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We have failed on WASH in Schools...
...is the title of this debate. Clearly the title suggests 'we' did, a hint? The problem is really with the 'we'. Who is responsible for WASH in schools? The director, the board, the department, the government, the parents, the kids (as of a certain age) ??? My take is that the prime responsible is government, starting at central and then down to lowest levels, in terms of facilitating awareness, offering solutions, subsidizing resources, offering information, accountability and transparency on the WASH situation in Schools in a country or local-government. If government is the prime 'we', driven by politicians, then it depends on the level of education and democracy (not always, see the Tigers in Asia) of populations i.e. citizens whether 'we' is failing or improving. If 'we' is the development mafia (of all sorts, more, or less mafia), then 'we', is my conviction, play only a minor role. Still whoever the 'we' is, at a global scale we, human beings, are still failing, even if progress is made at times (in a sustainable way? do we know? probably not!). - Peter
This is an interesting contribution in terms of failing or succeeding! I fully support the contribution, but wonder whether in itself it is an argument to say that 'we' did not fail?
A few positive and negative pictures attached...
How many of us can honestly say?
See my first contribution (arguing perception of failure). How many of us can honestly acertain that of all schools ever visited in poor societies, a majority was offering the full menu of decent WASH services at the school (for boys and girls, well kept and maintained, provided with hand washing facilities, including soap or ash) ?
Murat of course many positive statistics can be given. But if we look behind these statistics, do we see consistent changing behaviour or sustained good quality WASH at schools facilities? I wonder. In any case, even if parts of India show positive developments (and I saw good things in Kerala), is it representative for the global situation of WASH at schools?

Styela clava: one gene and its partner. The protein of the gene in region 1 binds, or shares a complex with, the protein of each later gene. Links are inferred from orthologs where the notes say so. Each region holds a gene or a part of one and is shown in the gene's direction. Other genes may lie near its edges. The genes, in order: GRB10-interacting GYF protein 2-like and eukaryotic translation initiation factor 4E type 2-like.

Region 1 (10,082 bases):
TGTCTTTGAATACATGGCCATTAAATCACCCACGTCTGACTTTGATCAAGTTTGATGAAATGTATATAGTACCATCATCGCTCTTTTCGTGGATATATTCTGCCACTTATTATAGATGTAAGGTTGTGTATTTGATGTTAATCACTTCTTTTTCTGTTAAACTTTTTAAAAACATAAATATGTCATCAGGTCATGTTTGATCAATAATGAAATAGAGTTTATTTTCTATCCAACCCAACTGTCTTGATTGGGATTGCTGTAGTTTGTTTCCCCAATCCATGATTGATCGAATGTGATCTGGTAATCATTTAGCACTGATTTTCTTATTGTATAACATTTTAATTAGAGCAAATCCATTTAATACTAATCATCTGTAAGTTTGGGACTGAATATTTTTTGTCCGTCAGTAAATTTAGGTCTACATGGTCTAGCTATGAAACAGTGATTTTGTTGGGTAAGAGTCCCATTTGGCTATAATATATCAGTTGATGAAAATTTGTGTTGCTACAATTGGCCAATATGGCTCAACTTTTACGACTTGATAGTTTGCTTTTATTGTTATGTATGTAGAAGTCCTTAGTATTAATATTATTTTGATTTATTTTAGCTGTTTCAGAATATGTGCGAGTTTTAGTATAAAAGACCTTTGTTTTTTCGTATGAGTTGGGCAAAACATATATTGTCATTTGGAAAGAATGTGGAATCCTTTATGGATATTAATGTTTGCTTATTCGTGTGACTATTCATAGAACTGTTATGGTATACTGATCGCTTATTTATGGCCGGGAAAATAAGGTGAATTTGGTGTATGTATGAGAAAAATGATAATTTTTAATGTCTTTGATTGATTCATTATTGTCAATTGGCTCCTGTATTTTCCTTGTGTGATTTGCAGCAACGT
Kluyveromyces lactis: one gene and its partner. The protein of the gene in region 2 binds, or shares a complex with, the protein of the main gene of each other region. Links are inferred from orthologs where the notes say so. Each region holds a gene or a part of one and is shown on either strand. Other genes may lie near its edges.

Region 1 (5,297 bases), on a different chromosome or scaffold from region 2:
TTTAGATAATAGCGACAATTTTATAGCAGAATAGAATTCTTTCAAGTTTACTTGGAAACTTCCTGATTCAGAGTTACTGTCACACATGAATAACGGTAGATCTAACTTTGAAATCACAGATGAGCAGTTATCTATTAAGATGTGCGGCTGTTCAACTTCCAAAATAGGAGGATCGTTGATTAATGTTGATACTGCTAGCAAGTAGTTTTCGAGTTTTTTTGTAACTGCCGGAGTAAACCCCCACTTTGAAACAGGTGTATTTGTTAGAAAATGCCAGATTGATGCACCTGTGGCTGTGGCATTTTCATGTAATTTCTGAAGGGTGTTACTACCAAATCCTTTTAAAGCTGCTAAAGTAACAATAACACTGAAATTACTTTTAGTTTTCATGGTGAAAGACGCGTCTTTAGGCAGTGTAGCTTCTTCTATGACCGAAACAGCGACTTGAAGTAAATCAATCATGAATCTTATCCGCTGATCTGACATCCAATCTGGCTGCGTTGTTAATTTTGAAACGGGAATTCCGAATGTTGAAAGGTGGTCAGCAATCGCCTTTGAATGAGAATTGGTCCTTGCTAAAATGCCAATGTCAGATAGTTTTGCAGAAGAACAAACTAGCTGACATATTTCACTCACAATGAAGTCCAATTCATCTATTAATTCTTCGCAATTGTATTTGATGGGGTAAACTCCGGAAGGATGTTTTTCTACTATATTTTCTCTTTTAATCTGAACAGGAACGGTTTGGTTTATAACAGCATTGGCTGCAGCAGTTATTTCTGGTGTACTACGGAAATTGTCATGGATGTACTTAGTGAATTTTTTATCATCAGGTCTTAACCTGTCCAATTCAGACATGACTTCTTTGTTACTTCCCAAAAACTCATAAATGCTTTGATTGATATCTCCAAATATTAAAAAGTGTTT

If so, what can we learn from India's experience? Where is the magic? Maybe Bollywood should advocate more!
How good to read you all the way up north-west of Cameroon! I like your optimism and pessimism, that's why I support you.
But... I am convinced that highl level WASH at Schools advocates should shame much more courageously governments that fail to develop a coordinated strategy to change behaviour at all levels. Embassy projects are less than a drop and I doubt that a majority - in the long run - reach any sustainability or contribute to changing behaviour.
- who is we? the development incrowd?
- how do you measure failed?
I have worked for a good 15 years full time in various poor societies (with obviously some very richt among them) around the world. After that I have been involved for another 15 years in WASH and IWRM related cooperation in over 25 countries. Whenever I went rural or low-income urban, the overwhelming majority (guestimate>75%) of the (primary) schools I visited had either unkept or derelict toilet facilities, most of the time not providing much privacy to girls. Probably even a higher percentage did not have any decent handwashing facility: either no water, dirty water, and very very rarely anything resembling soap or ash.
Peter J. Bury, IRC International Water and Sanitation Centre